Sunday, March 29, 2015


Lately, I've been thinking a lot about the importance of simplicity in software. I can remember a time in my career when I considered a single system that does everything to be ideal; I dreamed of building monolithic applications that met every possible need my users may have, and I searched for all-encompassing frameworks that eliminated the need for any other dependencies and abstracted away as many challenges as possible. Why import several small libraries into my application when I could adopt a framework that has everything included?

As time has passed and I've written more software, though, I have come to realize what so many programmers figured out before me: software works best when it focus on doing one thing well. And the corollary: software that tries to do too many things will not excel at all of them.

I've seen this philosophy discussed more often recently, particularly in the backlash to monolithic frameworks like JSF and AngularJS; I haven't yet decided if simplicity is gaining popularity, or if I'm just noticing simplicity more now that I better appreciate it. But even if simplicity is gaining traction in software development, it's not a new concept. Dijkstra himself wrote in 1975:

Simplicity is prerequisite for reliability. Edsger Dijkstra, How do we tell truths that might hurt?

Or consider Unix, around in various forms since the 1960s. Utilities in Unix-like systems (like Linux and Mac OS X) have a tendency to do one thing only, but do it very well. There are utilities like:

  • find - searches a directory structure for files matching an expression
  • xargs - executes an arbitrary command using the output of a previous command as arguments
  • egrep - searches for text matching a given regular expression
  • identify - retrieves image metadata (part of ImageMagick)
  • cut - extracts segments of text
  • tar - creates file archives

Individually, these are fairly simple programs. They are often useful individually, but they don't do terribly complex things.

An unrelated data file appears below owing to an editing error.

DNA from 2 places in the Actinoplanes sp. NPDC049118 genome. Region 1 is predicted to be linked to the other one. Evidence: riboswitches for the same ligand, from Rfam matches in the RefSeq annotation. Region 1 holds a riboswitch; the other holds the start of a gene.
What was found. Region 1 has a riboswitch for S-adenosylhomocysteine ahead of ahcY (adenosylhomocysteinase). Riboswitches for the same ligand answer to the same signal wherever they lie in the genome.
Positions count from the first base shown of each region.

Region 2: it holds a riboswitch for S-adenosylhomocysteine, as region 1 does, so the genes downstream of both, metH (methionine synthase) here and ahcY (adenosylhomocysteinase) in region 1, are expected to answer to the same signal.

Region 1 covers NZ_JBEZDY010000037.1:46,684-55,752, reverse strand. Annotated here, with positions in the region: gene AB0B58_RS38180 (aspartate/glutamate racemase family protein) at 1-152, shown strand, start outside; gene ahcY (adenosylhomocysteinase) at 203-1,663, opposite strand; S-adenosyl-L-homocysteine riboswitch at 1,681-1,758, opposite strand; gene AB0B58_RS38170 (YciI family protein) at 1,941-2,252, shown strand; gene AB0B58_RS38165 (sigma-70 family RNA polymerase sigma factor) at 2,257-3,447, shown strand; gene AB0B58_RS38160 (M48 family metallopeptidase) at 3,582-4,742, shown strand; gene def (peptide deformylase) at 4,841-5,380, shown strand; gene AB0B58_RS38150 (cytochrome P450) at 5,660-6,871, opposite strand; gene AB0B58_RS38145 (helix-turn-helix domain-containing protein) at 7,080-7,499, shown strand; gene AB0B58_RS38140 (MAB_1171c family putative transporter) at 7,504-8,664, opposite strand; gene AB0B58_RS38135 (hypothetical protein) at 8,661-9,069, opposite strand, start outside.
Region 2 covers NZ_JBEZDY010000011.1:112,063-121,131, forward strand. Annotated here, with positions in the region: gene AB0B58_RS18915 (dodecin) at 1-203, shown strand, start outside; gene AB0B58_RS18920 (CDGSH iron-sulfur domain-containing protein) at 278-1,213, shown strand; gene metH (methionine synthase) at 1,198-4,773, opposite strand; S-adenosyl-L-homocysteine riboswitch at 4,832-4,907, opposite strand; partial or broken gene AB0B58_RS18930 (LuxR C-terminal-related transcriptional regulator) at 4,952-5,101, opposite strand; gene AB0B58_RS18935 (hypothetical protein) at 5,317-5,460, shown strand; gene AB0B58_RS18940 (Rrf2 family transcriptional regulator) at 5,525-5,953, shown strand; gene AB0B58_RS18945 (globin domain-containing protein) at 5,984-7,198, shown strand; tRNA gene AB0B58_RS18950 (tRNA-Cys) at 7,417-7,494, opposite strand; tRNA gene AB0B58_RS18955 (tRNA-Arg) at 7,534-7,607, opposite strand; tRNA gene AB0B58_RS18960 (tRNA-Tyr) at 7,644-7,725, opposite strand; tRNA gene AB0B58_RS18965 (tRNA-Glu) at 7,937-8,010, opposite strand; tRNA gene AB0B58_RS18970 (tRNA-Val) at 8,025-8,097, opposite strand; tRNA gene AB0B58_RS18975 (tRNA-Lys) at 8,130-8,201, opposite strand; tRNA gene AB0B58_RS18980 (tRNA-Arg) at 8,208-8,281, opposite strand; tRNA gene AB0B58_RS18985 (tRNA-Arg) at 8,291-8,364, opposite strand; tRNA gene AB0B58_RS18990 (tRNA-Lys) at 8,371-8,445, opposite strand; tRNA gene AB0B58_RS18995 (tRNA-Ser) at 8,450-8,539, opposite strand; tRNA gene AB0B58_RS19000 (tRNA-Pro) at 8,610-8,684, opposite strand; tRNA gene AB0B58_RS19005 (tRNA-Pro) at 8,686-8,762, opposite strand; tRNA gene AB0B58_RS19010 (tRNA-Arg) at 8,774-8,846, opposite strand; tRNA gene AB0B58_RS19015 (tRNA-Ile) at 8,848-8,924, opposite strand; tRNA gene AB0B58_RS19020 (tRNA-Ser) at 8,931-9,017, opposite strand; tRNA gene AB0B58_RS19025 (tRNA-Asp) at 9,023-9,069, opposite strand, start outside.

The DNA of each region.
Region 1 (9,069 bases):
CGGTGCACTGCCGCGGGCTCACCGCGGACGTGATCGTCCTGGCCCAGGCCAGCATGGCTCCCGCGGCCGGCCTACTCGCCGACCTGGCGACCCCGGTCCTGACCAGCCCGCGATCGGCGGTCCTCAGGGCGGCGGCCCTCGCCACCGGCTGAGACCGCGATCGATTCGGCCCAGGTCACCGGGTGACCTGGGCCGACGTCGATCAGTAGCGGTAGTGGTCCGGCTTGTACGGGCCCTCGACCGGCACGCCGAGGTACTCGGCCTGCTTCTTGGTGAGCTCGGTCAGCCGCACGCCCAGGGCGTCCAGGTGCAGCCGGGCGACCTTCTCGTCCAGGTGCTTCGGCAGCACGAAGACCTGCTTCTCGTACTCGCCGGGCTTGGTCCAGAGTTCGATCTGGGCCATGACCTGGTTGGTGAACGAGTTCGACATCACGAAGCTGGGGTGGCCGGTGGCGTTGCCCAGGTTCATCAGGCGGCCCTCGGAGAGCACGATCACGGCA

But say you want to search through your file system and gather all of your winter holiday season pictures from any year into a single archive? Well, maybe you can find some big monolothic program that will do it for you; you might have to pay for it, it surely does way more than you need, and yet still probably won't do exactly what you want. Or instead, you can compose several simple programs to accomplish your goal:

find . -iname '*.jp*g' -print0 \ | xargs -0 -L 1 -I @ identify -format '%[EXIF:DateTime] %d/%f\n' @ \ | egrep '^[[:digit:]]{4}:12' \ | cut -d' ' -f3- \ | tar -cf december.tar -T -

This uses find to list all files ending in jpg/jpeg, then xargs to pass each file to identify, which lists the date each image was taken and its name. Then egrep filters the list down to images taken in December of any year, and cut trims the output to just list the December file names. Finally, tar takes that list of files and puts them in an archive. Again, none of these individual tasks was particularly complex; when these simple programs were composed together, though, we were able to do something rather complex.

As a programmer, it's important to understand the difference between writing complex software and writing software that does complex things. Complex software is difficult to write, difficult to test, and more likely to break. Instead, we should write many pieces of simple, thoroughly tested software, and compose these simple pieces of software to do complex things.

If you're writing utility libraries, make them as tightly focused as possible, instead of writing some do-it-all super utility belt -- leave those to Batman. If you're writing applications, make sure you're writing tight, well-tested modular code; module systems like Browserify can really help on the client side. Keep it simple.

Update: added -print0 to find and -0 to xargs to properly handle spaces in file names. Thanks Graingert!